Show/hide main menu

Academic profiles A-Z

The SOUth London Diabetes (SOUL-D) Study

The SOUth London Diabetes (SOUL-D) Study is a prospective cohort study of the association between depression and diabetes outcomes in people with newly diagnosed type 2 diabetes. It recently completed its two year follow-up

NIHR programme grant `Non-Pharmacological Approaches to Improving Diabetes Outcomes'

The aim of this study is to examine a range of biological, psychological and social factors in a group of people who have just been diagnosed withT2DM to determine their independent impact, and their interactions, on biomedical targets, quality of life, psychological functioning and economic consequences at 1 and 2 years. In addition, to study whether screening for depression improves the course and outcome for depression and for diabetes, and to identify the characteristics of those most at risk for depression and for poor diabetes control.

One thousand eight hundred and five adults, three-quarters of those eligible, participated in the study, recruited from 96 GP practices in the London Boroughs of Lambeth, Southwark and Lewisham. Half the participants were of non-White ethnicity, and most of these (40% of the total) were of Black African or Caribbean background, reflecting their higher risk of diabetes (Winkley, Thomas et al. 2013). A positive score on a screening questionnaire for depression was recorded by just under 15% of participants, of whom just under half were found to have clinical depression on diagnostic interview (Twist, Stahl et al., 2013). The information provided by the participants will help us better understand the interactions between depression and diabetes outcomes; explore the impact of Black ethnicity on diabetes presentation and course and investigate other  factors that influence outcomes in people with type 2 diabetes, with a view to developing more personalised treatments and services.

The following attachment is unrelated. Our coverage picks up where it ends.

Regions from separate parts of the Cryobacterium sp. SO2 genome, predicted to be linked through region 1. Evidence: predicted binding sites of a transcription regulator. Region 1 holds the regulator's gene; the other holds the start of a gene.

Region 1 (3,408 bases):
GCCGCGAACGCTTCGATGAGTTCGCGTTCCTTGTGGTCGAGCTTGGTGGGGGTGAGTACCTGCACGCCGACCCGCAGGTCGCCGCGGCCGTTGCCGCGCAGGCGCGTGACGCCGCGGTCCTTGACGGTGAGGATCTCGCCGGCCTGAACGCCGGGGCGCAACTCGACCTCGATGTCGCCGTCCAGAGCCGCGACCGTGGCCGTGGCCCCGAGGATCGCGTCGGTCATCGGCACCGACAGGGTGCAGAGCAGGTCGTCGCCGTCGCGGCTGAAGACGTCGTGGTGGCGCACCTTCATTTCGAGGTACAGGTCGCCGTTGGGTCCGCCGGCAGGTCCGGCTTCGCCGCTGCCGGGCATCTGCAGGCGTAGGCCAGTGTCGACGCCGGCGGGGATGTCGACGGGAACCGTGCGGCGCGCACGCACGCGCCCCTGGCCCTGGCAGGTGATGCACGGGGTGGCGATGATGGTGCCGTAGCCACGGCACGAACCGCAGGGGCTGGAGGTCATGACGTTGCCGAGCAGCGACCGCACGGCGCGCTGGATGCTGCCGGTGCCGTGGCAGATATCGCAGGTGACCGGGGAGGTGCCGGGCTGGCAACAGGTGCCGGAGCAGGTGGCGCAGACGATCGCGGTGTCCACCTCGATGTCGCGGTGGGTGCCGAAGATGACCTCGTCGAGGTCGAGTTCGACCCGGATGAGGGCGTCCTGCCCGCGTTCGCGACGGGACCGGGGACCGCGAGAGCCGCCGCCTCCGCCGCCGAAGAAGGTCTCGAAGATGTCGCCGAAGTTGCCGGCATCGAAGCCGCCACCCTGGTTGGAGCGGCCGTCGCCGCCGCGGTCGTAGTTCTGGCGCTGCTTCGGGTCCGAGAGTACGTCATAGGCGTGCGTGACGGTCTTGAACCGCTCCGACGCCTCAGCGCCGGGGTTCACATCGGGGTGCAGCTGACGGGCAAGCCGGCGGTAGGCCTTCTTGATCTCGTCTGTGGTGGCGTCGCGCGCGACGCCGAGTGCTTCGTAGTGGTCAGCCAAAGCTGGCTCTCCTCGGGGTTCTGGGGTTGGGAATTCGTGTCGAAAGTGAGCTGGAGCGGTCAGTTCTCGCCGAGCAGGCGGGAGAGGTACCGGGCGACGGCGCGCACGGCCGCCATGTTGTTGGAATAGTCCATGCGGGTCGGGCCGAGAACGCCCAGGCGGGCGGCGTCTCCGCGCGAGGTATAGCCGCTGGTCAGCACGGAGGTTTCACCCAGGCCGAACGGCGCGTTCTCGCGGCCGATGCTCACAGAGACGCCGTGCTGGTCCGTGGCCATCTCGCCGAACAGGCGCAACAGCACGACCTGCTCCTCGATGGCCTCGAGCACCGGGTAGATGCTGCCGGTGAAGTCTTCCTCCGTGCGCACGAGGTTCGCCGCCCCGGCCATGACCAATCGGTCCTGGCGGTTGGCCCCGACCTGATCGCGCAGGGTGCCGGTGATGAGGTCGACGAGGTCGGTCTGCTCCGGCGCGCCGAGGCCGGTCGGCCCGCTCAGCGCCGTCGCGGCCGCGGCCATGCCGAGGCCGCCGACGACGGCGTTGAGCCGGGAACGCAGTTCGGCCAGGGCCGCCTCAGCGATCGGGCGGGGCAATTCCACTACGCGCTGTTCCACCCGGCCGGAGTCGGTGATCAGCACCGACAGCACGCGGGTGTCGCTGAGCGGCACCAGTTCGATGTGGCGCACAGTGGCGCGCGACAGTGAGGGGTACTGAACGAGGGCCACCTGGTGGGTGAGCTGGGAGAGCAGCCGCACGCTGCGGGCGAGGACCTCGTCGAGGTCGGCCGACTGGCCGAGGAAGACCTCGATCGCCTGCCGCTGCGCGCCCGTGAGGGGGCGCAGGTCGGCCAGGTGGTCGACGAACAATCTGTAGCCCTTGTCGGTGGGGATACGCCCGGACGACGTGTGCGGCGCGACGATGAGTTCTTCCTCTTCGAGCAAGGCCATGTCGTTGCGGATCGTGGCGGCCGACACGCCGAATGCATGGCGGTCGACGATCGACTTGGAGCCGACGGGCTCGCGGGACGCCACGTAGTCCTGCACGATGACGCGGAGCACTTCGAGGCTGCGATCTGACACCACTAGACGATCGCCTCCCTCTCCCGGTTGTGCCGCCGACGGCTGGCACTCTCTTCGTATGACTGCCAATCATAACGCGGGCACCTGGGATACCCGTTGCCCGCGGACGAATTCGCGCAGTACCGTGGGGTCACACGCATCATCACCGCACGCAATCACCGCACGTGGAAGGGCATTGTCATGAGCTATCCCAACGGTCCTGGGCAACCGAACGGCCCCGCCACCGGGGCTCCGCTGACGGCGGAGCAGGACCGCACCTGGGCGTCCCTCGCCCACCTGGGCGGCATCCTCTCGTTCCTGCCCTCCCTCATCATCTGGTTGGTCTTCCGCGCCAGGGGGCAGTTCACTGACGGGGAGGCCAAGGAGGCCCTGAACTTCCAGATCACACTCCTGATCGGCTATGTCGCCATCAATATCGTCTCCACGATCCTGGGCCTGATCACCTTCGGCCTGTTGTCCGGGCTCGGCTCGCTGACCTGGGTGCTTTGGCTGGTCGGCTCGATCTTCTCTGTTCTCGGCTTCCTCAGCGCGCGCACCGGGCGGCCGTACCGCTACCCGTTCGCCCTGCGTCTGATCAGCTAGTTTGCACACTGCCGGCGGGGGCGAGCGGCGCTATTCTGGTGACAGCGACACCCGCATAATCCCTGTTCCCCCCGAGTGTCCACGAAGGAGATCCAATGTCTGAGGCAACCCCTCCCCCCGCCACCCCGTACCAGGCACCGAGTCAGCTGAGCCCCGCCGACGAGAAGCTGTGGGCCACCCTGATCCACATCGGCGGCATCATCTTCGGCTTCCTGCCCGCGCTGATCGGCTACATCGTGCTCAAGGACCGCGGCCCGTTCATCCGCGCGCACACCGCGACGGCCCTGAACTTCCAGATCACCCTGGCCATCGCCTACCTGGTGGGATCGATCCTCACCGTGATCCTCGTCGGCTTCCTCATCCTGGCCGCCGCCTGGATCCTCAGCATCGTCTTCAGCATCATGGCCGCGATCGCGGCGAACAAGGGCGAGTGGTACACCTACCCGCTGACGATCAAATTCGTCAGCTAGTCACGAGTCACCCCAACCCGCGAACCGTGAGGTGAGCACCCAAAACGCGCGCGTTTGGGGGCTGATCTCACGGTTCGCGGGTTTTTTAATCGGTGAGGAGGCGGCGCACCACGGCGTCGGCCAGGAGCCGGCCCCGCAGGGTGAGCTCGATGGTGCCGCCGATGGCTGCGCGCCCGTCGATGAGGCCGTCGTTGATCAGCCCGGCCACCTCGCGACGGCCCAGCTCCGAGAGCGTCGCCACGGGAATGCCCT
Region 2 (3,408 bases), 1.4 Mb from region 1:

Additional studies conducted in the SOUL-D study:

1. Uptake of structured education in people with newly diagnosed type 2 diabetes (T2DM)

The uptake of group education in people with T2DM is known to be very low. Dr Kirsty Winkley, our research manager who is also a diabetes nurse, was awarded an NIHR post doctoral fellowship to investigate why this is the case. To date she has published 2 journal articles and both of which used data from SOUL-D participants.  The first was a qualitative interview study with 30 SOUL-D participants who had not attended the structured education course offered in the local area. Reasons given for not attending were split into 3 main themes:

 i. lack of information or perceived benefit of the programme (e.g. not being informed about the course by their health professional, or its benefits explained); ii. Unmet personal preferences (e.g. parking, timing, caring for others); and iii. shame and stigma of diabetes (e.g. such as not wishing to tell others of diabetes diagnosis) (Winkley, Evwierhoma et al. 2015).The second publication was a prospective analysis of the SOUL-D cohort to determine the association between individual factors and general practice factors and attendance at structured education. This demonstrated that only 22% of the SOUL-D cohort had attended education within the first 2 years since diagnosis and factors associated with attending included being female, not smoking and having better glycaemic control at baseline. General practice factors such as achievement of primary care targets for glycaemic control were also positively associated with attendance (Winkley, Stahl et al. 2015).

2. Use of HbA1c > 48 mmol/mol to diagnose diabetes

Most people in SOUL-D were diagnosed with diabetes before the new diagnostic criterion of having a glycated haemoglobin value of 48 mmol/mol (6/5%) or more was introduced locally. Examing the data from this group showed that an HbA1c taken at diagnosis fell below this value in about one-fifth of participants. Although those people who had an HbA1c value below the new diagnostic value were older and more likely to be of white ethnicity than the SOUL-0D cohort as a whole, there were no major differences in the prevalence of diabetes complications (Azim, Marwood et al., 2015)